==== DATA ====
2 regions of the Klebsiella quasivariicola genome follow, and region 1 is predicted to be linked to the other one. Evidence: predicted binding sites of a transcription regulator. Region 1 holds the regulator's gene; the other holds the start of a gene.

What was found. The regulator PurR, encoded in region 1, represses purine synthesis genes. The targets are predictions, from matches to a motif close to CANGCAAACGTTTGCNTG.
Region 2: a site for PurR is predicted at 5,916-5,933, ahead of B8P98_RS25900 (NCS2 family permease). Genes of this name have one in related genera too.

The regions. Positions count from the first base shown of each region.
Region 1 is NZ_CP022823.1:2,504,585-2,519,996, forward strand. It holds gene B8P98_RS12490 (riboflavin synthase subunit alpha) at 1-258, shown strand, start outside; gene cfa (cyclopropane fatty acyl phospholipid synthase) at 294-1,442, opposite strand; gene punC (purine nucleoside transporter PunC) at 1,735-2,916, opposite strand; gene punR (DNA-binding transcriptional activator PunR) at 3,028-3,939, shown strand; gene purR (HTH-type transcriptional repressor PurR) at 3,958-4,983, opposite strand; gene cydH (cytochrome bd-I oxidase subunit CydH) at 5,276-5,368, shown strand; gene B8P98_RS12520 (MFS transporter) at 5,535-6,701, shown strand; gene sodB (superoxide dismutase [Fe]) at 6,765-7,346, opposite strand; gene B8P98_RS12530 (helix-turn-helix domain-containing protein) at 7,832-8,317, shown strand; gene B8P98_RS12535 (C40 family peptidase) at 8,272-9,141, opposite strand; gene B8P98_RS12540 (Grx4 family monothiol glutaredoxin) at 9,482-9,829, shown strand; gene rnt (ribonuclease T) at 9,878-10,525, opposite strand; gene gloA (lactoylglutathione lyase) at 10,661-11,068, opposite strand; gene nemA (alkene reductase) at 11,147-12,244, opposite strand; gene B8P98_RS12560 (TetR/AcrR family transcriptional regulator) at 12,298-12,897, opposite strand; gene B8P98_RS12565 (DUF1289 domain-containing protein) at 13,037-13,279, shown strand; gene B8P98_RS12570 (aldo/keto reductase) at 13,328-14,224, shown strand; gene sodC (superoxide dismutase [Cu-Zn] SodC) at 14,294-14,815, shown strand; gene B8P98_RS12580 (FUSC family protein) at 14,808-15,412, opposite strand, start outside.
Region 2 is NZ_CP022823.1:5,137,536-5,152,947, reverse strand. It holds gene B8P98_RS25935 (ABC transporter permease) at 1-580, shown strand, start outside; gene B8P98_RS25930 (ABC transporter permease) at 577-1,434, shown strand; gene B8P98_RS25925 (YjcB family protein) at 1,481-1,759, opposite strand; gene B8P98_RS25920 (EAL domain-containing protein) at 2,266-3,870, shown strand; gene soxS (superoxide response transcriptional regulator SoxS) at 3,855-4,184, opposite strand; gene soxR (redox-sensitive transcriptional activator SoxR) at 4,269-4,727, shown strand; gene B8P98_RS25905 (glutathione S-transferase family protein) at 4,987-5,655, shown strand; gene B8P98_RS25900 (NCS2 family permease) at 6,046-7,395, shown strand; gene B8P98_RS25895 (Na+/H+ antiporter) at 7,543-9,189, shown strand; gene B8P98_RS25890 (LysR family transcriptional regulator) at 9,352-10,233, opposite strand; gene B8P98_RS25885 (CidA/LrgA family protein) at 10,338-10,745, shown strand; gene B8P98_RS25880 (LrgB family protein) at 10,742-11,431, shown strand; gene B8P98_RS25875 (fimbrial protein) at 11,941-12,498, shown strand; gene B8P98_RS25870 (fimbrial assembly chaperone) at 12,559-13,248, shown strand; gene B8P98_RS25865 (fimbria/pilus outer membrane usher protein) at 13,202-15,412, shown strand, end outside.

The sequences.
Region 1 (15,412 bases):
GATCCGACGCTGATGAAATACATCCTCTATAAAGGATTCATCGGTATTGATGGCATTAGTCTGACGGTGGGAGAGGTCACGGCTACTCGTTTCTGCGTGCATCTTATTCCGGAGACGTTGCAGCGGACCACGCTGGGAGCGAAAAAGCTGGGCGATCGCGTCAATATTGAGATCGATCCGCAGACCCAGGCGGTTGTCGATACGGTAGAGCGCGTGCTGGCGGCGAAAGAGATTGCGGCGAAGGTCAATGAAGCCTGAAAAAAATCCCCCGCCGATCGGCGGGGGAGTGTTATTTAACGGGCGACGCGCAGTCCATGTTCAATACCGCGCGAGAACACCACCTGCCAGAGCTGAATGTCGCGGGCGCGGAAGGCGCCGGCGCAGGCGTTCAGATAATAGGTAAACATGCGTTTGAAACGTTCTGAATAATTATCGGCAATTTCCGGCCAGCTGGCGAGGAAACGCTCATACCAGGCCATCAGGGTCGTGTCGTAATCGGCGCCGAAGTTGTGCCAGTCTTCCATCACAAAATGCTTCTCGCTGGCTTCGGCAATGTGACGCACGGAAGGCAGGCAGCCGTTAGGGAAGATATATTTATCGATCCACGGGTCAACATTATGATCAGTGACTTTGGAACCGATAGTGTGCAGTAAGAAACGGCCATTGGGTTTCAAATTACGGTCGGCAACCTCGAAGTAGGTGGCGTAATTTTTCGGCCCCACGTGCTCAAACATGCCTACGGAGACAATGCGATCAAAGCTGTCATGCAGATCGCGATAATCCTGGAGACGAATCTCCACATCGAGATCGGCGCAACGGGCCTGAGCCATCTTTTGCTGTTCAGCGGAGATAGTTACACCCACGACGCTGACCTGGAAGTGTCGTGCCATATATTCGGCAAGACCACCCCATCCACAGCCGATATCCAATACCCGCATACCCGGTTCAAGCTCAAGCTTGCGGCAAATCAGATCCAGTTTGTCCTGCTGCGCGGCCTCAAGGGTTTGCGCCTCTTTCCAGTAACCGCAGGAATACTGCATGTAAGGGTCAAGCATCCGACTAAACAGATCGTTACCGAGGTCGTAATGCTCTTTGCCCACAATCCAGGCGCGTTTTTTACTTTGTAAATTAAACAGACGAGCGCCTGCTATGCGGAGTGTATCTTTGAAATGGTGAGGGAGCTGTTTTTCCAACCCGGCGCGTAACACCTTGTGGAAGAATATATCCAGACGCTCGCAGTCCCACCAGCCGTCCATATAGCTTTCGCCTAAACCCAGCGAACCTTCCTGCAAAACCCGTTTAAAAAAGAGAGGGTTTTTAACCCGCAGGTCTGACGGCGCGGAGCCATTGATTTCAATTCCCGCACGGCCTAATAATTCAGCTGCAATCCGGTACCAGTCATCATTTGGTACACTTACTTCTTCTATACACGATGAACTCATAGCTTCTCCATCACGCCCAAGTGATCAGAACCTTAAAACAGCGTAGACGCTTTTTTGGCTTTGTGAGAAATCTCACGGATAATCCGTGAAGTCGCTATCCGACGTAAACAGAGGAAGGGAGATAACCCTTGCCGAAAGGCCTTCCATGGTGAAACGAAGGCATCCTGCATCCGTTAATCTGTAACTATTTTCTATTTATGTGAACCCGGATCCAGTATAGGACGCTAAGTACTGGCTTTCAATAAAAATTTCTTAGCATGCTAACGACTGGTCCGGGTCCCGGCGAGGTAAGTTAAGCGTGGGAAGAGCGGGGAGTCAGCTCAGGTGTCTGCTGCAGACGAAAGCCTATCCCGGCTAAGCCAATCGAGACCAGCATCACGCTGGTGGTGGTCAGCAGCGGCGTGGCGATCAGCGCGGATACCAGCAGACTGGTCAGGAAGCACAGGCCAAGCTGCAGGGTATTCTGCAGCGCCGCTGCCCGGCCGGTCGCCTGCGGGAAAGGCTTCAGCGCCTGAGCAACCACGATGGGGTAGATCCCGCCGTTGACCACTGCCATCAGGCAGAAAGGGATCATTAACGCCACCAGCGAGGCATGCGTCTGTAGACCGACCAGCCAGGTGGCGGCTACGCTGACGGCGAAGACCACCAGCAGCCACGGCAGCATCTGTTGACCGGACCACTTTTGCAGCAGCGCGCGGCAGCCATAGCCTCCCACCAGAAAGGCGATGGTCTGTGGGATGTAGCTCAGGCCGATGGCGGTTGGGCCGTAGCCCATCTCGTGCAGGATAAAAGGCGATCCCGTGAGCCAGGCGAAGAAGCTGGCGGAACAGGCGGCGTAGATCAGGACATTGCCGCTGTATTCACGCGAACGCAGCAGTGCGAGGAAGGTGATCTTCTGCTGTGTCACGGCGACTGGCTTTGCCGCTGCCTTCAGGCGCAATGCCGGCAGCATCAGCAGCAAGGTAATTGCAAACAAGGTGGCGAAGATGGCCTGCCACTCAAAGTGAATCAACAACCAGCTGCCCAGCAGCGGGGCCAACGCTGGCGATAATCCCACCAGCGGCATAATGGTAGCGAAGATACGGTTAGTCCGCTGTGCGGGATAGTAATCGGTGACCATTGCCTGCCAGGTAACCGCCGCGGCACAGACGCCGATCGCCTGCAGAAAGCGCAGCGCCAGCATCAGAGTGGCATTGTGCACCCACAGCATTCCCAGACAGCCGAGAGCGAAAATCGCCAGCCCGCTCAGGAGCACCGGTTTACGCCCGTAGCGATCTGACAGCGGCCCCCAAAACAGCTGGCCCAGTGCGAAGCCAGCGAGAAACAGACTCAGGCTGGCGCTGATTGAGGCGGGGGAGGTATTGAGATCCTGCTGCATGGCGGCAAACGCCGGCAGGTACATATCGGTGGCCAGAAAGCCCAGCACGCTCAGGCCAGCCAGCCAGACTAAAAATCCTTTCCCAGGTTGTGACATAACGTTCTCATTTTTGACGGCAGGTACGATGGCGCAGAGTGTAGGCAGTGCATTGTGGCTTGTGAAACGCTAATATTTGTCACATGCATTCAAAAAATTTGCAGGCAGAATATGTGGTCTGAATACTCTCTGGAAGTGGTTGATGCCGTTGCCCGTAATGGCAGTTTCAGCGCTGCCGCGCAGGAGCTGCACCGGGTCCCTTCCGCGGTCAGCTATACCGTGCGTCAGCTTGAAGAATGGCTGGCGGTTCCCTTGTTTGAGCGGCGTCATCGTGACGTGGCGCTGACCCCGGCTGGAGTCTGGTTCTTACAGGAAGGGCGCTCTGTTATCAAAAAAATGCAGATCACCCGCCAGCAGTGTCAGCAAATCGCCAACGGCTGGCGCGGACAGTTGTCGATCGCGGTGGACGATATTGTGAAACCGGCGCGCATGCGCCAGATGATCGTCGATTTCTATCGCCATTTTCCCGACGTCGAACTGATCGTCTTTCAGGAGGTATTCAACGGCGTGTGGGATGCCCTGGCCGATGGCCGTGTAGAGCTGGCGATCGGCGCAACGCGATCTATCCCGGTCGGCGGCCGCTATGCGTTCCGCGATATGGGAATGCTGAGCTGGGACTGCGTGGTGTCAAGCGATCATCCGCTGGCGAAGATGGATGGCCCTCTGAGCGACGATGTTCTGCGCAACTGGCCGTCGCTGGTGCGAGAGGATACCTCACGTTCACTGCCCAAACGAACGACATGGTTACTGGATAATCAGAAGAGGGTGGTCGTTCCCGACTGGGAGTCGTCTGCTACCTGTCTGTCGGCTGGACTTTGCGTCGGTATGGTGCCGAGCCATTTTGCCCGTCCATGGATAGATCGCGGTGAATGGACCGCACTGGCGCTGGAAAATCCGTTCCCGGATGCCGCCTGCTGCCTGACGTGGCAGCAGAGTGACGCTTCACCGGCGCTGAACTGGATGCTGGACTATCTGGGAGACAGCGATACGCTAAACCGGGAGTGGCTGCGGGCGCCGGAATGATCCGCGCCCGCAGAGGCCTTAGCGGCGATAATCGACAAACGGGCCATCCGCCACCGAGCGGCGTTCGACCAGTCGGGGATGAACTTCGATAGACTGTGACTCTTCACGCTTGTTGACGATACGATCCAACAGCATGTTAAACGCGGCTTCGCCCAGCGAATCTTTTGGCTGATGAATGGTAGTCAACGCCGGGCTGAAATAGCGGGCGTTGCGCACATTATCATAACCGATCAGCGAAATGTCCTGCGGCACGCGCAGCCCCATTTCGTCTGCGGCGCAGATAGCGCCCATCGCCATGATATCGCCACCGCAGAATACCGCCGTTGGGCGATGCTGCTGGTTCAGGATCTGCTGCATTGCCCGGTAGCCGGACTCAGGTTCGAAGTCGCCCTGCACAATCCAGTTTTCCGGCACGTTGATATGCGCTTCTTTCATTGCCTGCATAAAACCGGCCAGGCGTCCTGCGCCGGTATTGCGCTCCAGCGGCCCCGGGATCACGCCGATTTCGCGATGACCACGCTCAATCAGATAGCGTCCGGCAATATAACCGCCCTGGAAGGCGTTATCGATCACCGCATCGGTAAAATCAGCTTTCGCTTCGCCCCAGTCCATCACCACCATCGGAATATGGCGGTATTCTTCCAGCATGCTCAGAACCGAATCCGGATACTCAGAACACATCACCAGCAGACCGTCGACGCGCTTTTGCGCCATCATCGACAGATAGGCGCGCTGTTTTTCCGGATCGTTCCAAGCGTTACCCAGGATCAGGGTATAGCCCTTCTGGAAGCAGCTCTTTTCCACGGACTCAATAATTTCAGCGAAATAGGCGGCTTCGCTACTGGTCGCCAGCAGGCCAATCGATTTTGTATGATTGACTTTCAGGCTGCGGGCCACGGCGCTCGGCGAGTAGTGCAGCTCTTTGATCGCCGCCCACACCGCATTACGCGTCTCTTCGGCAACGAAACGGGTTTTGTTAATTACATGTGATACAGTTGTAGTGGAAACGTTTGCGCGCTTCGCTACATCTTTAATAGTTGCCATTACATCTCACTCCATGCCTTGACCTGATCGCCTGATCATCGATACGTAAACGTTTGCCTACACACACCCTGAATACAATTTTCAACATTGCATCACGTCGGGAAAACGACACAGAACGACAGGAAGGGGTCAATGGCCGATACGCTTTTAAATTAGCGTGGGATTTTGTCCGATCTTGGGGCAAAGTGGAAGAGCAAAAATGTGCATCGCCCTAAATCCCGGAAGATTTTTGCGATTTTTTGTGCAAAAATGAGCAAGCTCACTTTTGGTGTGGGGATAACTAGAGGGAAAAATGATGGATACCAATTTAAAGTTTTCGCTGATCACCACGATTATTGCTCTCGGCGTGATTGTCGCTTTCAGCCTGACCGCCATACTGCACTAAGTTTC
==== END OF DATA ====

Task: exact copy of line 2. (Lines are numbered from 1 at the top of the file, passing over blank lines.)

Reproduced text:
What was found. The regulator PurR, encoded in region 1, represses purine synthesis genes. The targets are predictions, from matches to a motif close to CANGCAAACGTTTGCNTG.